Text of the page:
In order to achieve its mission, EGC, as an advisory body to METI, has the power to issue warnings to operators of electricity business and to propose solutions to METI. EGC detects improper trades through daily market surveillance; examines and reviews the rate of transmission and distribution tariffs and regulated retail tariffs set by Major Utilities; and proposes regulations to promote competition or protect consumers.
As described in 1.1 Principal Laws Governing the Structure and Ownership of the Power Industry, the vertical integration and regional monopolies in the generation sector and the retail sector have been gradually relaxed and liberalised since 1995.
Since then and continuing into 2020, the electricity industry has undergone structural reform in stages that consist of:
As noted in 1.5 Central Planning Authority, OCCTO was established in 2015. Subsequently, the retail sector was fully liberalised in 2016. However, as Major Utilities and their affiliates still have dominated the market, their existing basic retail tariffs of electricity have continued to be regulated to secure fair competition with other retailers. The regulation is expected to be lifted after 2020 at such time when the government views that a sound competitive market has been established.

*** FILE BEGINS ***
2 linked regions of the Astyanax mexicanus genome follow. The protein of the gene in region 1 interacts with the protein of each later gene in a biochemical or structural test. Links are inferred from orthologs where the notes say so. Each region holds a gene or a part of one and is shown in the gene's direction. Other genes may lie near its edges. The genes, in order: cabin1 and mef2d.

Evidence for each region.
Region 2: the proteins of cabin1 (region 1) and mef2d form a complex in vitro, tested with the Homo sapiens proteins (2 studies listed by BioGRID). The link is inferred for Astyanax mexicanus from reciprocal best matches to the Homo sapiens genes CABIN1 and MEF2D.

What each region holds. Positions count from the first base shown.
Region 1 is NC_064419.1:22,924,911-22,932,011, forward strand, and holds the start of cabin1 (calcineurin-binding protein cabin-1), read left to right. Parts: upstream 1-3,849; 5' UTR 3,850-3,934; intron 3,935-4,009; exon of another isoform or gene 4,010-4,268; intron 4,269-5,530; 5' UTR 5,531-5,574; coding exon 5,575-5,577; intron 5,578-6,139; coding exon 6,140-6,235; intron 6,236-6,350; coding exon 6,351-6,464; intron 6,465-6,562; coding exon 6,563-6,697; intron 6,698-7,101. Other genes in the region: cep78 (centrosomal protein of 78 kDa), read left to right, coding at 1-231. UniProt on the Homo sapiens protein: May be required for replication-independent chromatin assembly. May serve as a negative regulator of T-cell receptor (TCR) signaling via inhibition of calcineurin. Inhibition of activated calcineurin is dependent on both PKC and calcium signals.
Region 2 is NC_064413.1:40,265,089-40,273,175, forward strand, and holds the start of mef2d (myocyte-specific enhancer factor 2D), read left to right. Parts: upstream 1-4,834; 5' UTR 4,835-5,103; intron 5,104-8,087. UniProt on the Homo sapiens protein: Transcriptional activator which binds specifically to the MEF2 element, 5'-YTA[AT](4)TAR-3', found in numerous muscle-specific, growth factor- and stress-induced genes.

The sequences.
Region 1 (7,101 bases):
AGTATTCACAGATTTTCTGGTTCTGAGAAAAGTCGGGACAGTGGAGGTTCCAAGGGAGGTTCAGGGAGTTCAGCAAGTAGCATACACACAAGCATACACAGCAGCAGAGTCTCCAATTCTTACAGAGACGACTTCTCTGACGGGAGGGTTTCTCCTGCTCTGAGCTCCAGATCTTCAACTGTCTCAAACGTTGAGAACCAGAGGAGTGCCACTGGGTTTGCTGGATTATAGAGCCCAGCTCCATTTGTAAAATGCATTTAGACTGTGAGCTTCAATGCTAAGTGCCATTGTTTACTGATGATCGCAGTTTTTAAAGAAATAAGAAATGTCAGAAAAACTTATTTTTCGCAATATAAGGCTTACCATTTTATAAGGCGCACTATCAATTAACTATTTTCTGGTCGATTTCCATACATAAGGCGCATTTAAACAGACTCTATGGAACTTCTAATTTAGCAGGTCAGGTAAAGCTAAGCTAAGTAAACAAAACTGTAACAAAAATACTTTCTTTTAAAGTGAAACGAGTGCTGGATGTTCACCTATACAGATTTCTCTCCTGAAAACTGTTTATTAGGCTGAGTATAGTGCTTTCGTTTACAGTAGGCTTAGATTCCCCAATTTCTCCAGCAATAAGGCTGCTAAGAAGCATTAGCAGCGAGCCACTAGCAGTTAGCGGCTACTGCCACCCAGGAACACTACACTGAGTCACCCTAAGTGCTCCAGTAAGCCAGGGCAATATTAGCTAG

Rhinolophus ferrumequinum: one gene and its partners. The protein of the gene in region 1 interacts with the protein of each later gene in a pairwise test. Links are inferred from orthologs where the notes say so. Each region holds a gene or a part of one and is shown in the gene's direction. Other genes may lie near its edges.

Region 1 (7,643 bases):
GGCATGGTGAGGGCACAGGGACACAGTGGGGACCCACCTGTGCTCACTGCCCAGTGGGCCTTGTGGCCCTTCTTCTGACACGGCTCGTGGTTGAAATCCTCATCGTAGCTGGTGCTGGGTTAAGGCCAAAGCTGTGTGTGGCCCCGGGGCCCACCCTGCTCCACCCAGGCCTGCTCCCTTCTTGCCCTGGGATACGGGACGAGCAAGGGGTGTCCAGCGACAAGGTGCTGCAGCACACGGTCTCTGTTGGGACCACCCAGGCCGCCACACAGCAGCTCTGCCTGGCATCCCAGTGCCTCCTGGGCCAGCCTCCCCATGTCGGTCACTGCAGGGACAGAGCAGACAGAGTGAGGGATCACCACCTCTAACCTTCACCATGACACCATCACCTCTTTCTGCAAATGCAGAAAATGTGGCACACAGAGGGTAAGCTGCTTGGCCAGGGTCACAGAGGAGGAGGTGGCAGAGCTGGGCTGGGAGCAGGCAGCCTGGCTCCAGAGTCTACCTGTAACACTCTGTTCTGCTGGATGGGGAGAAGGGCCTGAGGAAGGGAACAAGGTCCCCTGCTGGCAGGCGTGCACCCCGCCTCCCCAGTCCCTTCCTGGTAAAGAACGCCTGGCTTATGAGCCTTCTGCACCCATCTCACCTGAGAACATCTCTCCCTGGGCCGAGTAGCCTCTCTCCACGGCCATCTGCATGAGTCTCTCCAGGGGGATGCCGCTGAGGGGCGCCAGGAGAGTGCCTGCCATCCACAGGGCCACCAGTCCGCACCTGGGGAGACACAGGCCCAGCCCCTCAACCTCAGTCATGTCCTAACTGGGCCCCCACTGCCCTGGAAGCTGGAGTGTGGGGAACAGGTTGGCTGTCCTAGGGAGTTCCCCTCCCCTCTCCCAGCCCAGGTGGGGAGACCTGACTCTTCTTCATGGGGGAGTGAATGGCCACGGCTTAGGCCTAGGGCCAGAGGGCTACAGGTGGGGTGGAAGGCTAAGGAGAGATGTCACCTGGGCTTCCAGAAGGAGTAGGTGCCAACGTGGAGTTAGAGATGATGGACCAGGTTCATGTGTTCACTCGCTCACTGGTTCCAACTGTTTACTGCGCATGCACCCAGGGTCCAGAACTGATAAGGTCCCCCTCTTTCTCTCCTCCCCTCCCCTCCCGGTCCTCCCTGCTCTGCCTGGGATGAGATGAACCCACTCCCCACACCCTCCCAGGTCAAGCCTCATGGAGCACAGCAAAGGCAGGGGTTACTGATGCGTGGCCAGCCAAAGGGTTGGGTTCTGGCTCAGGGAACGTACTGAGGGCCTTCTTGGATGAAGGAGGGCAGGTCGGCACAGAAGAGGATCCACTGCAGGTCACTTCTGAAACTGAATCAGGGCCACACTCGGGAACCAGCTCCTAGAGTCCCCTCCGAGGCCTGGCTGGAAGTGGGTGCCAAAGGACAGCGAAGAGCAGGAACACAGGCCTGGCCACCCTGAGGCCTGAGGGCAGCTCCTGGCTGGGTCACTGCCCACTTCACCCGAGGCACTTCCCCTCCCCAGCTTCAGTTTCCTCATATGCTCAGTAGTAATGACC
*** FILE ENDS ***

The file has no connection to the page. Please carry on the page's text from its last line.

"Legal unbundling" occurred in April 2020 when new rules were introduced prohibiting an operator of General Electricity Transmission And Distribution Business except for Okinawa Electric Power Company, Inc from operating Electricity Generation Business (for the purpose of supplying electricity to retailers) or Retail Electricity Business (except for such business in certain isolated Japanese islands). Under this prohibition, General Electricity Transmission And Distribution Business operators are required to create a separate entity if they also want to conduct Electricity Generation Business or Retail Electricity Business within its group. This new rule aims to secure the impartiality of the Major Utilities as operators of transmission and distribution networks so that every electricity retailer and electricity generator may be given equal access to their networks under fair and equal conditions.